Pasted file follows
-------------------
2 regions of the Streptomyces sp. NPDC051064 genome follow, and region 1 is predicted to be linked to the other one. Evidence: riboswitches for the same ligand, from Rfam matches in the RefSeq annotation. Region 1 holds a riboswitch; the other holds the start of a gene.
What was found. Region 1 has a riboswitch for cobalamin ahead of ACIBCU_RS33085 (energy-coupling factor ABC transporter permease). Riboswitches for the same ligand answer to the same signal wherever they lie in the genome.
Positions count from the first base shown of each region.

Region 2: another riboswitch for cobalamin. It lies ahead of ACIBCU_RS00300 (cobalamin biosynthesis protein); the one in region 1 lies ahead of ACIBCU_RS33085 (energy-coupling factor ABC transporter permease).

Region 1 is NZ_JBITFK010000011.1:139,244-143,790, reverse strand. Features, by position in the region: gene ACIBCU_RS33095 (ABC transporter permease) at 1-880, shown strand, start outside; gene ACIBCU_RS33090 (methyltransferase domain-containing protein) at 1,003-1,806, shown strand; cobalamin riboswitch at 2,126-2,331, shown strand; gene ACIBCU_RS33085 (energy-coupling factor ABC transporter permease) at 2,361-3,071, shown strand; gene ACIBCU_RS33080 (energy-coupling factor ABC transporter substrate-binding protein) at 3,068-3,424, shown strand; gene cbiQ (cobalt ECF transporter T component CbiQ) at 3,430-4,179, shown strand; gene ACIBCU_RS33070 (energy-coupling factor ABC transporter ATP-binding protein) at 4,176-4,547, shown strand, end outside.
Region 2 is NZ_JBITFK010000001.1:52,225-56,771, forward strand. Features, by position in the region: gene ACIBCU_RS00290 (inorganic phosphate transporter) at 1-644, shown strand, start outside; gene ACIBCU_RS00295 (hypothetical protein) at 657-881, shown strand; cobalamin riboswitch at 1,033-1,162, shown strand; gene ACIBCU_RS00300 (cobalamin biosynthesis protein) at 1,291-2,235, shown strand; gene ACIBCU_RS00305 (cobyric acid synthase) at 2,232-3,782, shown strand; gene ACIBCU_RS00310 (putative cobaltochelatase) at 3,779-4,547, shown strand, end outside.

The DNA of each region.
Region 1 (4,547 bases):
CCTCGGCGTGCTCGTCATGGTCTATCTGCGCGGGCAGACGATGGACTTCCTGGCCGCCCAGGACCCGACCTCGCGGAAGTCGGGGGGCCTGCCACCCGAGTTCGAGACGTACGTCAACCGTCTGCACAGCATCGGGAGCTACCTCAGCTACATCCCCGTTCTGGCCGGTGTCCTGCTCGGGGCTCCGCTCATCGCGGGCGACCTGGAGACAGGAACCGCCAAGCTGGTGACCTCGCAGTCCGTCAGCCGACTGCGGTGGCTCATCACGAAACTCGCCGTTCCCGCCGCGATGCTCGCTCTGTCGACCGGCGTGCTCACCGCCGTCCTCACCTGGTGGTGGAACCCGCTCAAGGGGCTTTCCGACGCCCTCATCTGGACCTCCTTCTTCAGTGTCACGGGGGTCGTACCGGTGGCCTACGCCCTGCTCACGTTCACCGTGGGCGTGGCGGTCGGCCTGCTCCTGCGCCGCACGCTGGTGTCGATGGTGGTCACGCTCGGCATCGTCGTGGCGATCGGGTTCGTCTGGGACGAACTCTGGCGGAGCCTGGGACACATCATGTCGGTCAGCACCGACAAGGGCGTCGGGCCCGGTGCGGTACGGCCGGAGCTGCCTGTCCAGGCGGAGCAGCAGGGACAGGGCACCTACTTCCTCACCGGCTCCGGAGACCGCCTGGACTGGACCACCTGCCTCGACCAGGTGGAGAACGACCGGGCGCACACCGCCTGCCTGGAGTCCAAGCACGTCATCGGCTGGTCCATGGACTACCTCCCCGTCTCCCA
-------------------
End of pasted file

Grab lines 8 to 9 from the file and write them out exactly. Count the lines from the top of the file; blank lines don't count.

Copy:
Region 1 (4,547 bases):
CCTCGGCGTGCTCGTCATGGTCTATCTGCGCGGGCAGACGATGGACTTCCTGGCCGCCCAGGACCCGACCTCGCGGAAGTCGGGGGGCCTGCCACCCGAGTTCGAGACGTACGTCAACCGTCTGCACAGCATCGGGAGCTACCTCAGCTACATCCCCGTTCTGGCCGGTGTCCTGCTCGGGGCTCCGCTCATCGCGGGCGACCTGGAGACAGGAACCGCCAAGCTGGTGACCTCGCAGTCCGTCAGCCGACTGCGGTGGCTCATCACGAAACTCGCCGTTCCCGCCGCGATGCTCGCTCTGTCGACCGGCGTGCTCACCGCCGTCCTCACCTGGTGGTGGAACCCGCTCAAGGGGCTTTCCGACGCCCTCATCTGGACCTCCTTCTTCAGTGTCACGGGGGTCGTACCGGTGGCCTACGCCCTGCTCACGTTCACCGTGGGCGTGGCGGTCGGCCTGCTCCTGCGCCGCACGCTGGTGTCGATGGTGGTCACGCTCGGCATCGTCGTGGCGATCGGGTTCGTCTGGGACGAACTCTGGCGGAGCCTGGGACACATCATGTCGGTCAGCACCGACAAGGGCGTCGGGCCCGGTGCGGTACGGCCGGAGCTGCCTGTCCAGGCGGAGCAGCAGGGACAGGGCACCTACTTCCTCACCGGCTCCGGAGACCGCCTGGACTGGACCACCTGCCTCGACCAGGTGGAGAACGACCGGGCGCACACCGCCTGCCTGGAGTCCAAGCACGTCATCGGCTGGTCCATGGACTACCTCCCCGTCTCCCA